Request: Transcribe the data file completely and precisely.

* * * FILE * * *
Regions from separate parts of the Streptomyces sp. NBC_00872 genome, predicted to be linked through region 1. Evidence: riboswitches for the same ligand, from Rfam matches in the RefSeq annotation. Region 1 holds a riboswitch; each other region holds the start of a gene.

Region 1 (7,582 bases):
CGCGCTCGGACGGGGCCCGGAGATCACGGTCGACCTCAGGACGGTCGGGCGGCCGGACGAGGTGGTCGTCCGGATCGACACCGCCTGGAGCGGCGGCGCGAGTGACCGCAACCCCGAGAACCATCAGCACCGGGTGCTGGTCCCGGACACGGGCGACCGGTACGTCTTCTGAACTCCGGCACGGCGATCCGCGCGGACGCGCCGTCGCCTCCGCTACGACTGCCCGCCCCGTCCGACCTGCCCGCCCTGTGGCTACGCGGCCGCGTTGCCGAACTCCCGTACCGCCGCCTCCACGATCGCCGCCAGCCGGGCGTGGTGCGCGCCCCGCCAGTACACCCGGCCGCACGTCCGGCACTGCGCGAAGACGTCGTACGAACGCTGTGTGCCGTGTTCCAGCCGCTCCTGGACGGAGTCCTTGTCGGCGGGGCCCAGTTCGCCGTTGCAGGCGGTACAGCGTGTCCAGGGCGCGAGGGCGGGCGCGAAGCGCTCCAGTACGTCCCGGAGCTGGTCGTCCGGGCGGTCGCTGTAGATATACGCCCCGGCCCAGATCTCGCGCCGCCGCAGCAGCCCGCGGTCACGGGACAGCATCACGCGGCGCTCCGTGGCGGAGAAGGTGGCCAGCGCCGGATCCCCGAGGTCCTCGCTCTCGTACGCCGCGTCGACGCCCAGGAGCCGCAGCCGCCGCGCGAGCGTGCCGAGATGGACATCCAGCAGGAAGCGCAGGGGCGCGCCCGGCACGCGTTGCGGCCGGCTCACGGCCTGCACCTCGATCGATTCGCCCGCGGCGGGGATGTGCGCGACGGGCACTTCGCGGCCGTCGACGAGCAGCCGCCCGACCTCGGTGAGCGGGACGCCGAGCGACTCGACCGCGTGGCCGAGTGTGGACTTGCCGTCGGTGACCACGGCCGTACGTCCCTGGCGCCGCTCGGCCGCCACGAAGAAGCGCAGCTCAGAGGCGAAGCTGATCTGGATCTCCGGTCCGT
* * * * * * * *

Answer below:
Regions from separate parts of the Streptomyces sp. NBC_00872 genome, predicted to be linked through region 1. Evidence: riboswitches for the same ligand, from Rfam matches in the RefSeq annotation. Region 1 holds a riboswitch; each other region holds the start of a gene.

Region 1 (7,582 bases):
CGCGCTCGGACGGGGCCCGGAGATCACGGTCGACCTCAGGACGGTCGGGCGGCCGGACGAGGTGGTCGTCCGGATCGACACCGCCTGGAGCGGCGGCGCGAGTGACCGCAACCCCGAGAACCATCAGCACCGGGTGCTGGTCCCGGACACGGGCGACCGGTACGTCTTCTGAACTCCGGCACGGCGATCCGCGCGGACGCGCCGTCGCCTCCGCTACGACTGCCCGCCCCGTCCGACCTGCCCGCCCTGTGGCTACGCGGCCGCGTTGCCGAACTCCCGTACCGCCGCCTCCACGATCGCCGCCAGCCGGGCGTGGTGCGCGCCCCGCCAGTACACCCGGCCGCACGTCCGGCACTGCGCGAAGACGTCGTACGAACGCTGTGTGCCGTGTTCCAGCCGCTCCTGGACGGAGTCCTTGTCGGCGGGGCCCAGTTCGCCGTTGCAGGCGGTACAGCGTGTCCAGGGCGCGAGGGCGGGCGCGAAGCGCTCCAGTACGTCCCGGAGCTGGTCGTCCGGGCGGTCGCTGTAGATATACGCCCCGGCCCAGATCTCGCGCCGCCGCAGCAGCCCGCGGTCACGGGACAGCATCACGCGGCGCTCCGTGGCGGAGAAGGTGGCCAGCGCCGGATCCCCGAGGTCCTCGCTCTCGTACGCCGCGTCGACGCCCAGGAGCCGCAGCCGCCGCGCGAGCGTGCCGAGATGGACATCCAGCAGGAAGCGCAGGGGCGCGCCCGGCACGCGTTGCGGCCGGCTCACGGCCTGCACCTCGATCGATTCGCCCGCGGCGGGGATGTGCGCGACGGGCACTTCGCGGCCGTCGACGAGCAGCCGCCCGACCTCGGTGAGCGGGACGCCGAGCGACTCGACCGCGTGGCCGAGTGTGGACTTGCCGTCGGTGACCACGGCCGTACGTCCCTGGCGCCGCTCGGCCGCCACGAAGAAGCGCAGCTCAGAGGCGAAGCTGATCTGGATCTCCGGTCCGT